The transmission of coronavirus in Europe has returned to “alarming rates” this month and the big rise in cases is a “wake-up call”, says a top official at the World Health Organisation.
More than 300,000 confirmed new infections were recorded in the continent in the last week, and over half its countries reported a rise of more than 10% in cases over the last fortnight.
Dr Hans Kluge, the WHO’s regional director for Europe, said: “We have a very serious situation unfolding before us.
“Weekly cases have now exceeded those reported when the pandemic first peaked in Europe in March.”
Such statistics should be “a wake-up call for all of us”, Dr Kluge said.
He said the largest proportion of cases remained adults aged 25-49 but also pointed to increases in coronavirus infections among older age groups, who tend to be more vulnerable to the disease.
He said: “This pandemic has taken so much from us in Europe: 4,893,614 cases of COVID-19 have been recorded and 226,524 deaths.”
France has reported a record 10,593 new confirmed cases in the past 24 hours – and the seven-day average has risen to a high of nearly 8,800.
Spain reported 239 more coronavirus deaths on Wednesday, the highest fatality figure during the second wave of the crisis in the country.
It also reported 4,728 new daily infections, including 1,854 in Madrid.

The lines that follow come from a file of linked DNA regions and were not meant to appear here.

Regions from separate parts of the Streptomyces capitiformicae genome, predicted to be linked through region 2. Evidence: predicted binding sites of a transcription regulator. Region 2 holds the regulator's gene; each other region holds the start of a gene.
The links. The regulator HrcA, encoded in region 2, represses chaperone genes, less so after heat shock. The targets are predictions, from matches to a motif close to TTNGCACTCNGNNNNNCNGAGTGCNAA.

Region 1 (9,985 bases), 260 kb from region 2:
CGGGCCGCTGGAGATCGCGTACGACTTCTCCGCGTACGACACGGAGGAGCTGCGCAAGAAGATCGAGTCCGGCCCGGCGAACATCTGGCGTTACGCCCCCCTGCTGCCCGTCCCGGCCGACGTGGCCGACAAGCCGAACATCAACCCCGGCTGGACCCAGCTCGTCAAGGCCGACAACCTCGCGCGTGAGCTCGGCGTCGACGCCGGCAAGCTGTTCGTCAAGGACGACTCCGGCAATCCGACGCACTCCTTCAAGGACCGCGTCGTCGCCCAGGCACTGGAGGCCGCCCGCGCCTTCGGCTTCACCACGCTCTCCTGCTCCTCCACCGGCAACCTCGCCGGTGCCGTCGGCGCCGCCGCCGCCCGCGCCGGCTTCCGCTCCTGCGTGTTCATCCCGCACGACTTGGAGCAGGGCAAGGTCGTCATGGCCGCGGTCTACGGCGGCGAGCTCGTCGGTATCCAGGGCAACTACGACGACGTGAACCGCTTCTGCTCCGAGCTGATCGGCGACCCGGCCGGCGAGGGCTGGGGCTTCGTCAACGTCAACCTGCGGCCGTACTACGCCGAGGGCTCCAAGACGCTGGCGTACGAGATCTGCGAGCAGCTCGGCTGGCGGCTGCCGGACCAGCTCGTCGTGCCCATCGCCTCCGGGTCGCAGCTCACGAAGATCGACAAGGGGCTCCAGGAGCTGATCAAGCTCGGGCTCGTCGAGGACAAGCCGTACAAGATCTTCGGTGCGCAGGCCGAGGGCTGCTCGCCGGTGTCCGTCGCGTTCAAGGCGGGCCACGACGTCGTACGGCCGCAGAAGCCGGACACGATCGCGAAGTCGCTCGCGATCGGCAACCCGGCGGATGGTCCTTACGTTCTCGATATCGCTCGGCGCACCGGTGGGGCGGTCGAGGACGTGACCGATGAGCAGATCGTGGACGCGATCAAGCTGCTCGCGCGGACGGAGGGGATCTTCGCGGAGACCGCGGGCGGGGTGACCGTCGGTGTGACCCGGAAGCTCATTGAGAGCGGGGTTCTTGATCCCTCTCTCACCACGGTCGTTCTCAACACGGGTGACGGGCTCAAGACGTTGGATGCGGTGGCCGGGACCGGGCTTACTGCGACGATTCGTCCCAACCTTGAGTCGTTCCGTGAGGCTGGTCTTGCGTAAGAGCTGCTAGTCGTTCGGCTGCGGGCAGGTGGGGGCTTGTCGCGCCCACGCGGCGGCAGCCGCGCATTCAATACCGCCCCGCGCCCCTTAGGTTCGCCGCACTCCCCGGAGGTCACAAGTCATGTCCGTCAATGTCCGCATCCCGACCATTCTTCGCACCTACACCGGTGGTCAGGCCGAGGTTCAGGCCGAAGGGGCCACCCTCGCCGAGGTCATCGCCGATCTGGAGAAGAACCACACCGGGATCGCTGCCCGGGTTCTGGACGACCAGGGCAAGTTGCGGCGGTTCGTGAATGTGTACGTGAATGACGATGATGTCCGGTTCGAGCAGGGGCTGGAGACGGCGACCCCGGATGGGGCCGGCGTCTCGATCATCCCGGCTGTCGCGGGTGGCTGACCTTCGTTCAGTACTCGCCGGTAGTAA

The Madrid region is planning to announce restrictions on movement on Friday that could include targeted lockdowns in virus hotspots, a senior official said.
In the UK, cases are rising fast, with new local restrictions being introduced in northeast England – including a 10pm curfew for bars and pubs and a ban on people mixing with others outside their household.
They will come into force from Friday in Northumberland, North Tyneside, South Tyneside, Newcastle-upon-Tyne, Gateshead, Sunderland and County Durham.
There are also local lockdowns in Rhondda Cynon Taf and Caerphilly in South Wales, and Lancashire is expected to face tougher restrictions this weekend.
On Thursday, another 3,395 cases were recorded in the UK and 21 further deaths.
In Italy, the health ministry said there were 1,583 new cases and 13 more fatalities.
Germany has recorded its largest single-day increase in new infections since April, at 2,194.
This is far below the figures of over 6,000 seen at the height of the pandemic’s first wave in early April, but new cases were in the few hundreds a day between May and July.
Last week, France cut its 14-day quarantine time for people possibly exposed to someone with COVID-19 to seven days, saying many people do not observe the full two-week period.
But Dr Kluge warned national governments against reducing the isolation time, as it based on the incubation period of the virus.
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He also admitted COVID-19 “fatigue” is setting in but said “even a slight reduction in the length of the quarantine” could have a significant effect on the virus spread.
The French government’s decision to make COVID-19 tests free has led to long queues at centres and testing has increased six-fold since the peak of the first coronavirus wave.
There have also been long queues at testing sites in the UK.
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